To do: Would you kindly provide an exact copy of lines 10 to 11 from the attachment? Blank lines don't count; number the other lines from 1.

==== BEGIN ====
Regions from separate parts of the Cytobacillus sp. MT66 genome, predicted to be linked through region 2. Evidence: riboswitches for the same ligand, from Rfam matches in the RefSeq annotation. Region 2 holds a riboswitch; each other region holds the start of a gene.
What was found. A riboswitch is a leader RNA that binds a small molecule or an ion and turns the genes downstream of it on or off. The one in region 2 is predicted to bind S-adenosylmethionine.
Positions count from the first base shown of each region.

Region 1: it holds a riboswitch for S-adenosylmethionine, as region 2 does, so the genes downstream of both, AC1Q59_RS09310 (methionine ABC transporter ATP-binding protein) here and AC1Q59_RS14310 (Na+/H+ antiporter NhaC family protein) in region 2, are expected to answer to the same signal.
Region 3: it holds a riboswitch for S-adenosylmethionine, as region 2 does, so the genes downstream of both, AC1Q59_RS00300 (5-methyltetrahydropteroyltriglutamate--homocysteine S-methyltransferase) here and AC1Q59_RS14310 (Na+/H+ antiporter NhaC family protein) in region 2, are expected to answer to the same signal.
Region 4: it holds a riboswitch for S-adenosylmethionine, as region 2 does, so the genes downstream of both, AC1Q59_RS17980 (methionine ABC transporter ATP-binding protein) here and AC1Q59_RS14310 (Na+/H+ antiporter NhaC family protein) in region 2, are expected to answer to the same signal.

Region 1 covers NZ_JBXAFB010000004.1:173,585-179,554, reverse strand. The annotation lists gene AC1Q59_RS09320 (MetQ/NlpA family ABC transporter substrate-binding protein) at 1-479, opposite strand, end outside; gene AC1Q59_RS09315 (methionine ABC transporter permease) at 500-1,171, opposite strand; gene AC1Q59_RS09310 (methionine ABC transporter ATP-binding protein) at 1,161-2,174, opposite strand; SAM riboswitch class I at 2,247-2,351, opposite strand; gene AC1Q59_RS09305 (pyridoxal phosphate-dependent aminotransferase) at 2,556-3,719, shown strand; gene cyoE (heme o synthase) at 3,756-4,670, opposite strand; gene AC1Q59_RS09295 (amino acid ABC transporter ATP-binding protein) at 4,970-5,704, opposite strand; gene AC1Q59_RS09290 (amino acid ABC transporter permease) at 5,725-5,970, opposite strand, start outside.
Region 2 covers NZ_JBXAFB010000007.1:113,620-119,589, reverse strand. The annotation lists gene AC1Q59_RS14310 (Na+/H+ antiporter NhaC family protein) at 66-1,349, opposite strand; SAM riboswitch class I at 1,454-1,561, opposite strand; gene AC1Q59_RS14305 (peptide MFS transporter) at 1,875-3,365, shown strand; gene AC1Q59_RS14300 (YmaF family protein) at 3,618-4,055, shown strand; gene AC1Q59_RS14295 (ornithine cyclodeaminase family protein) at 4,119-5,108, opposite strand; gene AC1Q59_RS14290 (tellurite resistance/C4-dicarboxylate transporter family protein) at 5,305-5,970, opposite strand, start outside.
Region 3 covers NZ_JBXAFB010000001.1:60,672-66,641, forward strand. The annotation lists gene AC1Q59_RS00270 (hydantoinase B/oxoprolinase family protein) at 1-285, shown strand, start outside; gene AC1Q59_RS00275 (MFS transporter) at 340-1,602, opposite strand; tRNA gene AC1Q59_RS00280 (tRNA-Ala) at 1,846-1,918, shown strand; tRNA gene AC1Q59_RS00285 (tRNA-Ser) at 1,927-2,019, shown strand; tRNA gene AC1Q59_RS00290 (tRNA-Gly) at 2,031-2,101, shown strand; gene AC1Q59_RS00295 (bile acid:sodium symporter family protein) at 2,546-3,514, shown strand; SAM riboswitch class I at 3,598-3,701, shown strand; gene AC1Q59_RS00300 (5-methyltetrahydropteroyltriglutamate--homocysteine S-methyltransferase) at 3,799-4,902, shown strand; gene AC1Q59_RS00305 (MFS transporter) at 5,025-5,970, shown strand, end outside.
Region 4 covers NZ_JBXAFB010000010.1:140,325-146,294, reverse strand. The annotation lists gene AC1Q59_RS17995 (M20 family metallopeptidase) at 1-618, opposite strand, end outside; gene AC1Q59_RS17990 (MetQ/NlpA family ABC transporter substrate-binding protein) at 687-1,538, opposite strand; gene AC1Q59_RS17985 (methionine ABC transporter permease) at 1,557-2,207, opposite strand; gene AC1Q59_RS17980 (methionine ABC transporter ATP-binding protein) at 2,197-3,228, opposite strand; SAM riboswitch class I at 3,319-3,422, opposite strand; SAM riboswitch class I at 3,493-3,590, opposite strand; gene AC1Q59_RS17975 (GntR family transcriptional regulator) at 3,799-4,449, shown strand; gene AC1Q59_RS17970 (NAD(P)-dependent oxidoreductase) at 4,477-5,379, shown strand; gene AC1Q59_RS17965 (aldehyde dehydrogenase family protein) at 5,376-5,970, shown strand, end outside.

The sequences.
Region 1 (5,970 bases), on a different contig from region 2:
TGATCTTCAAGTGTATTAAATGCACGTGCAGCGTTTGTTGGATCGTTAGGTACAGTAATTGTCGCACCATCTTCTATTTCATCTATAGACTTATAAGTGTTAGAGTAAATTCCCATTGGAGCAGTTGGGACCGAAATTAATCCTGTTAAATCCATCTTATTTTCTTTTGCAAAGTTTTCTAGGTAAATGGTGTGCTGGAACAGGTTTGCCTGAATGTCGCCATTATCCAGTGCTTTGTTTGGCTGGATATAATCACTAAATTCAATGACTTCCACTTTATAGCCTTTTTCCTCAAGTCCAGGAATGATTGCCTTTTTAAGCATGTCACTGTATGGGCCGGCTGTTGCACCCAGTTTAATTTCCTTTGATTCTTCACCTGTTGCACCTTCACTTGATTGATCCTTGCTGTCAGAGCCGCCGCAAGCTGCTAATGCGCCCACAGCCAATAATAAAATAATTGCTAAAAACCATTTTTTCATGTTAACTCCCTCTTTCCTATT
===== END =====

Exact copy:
Region 4 covers NZ_JBXAFB010000010.1:140,325-146,294, reverse strand. The annotation lists gene AC1Q59_RS17995 (M20 family metallopeptidase) at 1-618, opposite strand, end outside; gene AC1Q59_RS17990 (MetQ/NlpA family ABC transporter substrate-binding protein) at 687-1,538, opposite strand; gene AC1Q59_RS17985 (methionine ABC transporter permease) at 1,557-2,207, opposite strand; gene AC1Q59_RS17980 (methionine ABC transporter ATP-binding protein) at 2,197-3,228, opposite strand; SAM riboswitch class I at 3,319-3,422, opposite strand; SAM riboswitch class I at 3,493-3,590, opposite strand; gene AC1Q59_RS17975 (GntR family transcriptional regulator) at 3,799-4,449, shown strand; gene AC1Q59_RS17970 (NAD(P)-dependent oxidoreductase) at 4,477-5,379, shown strand; gene AC1Q59_RS17965 (aldehyde dehydrogenase family protein) at 5,376-5,970, shown strand, end outside.

The sequences.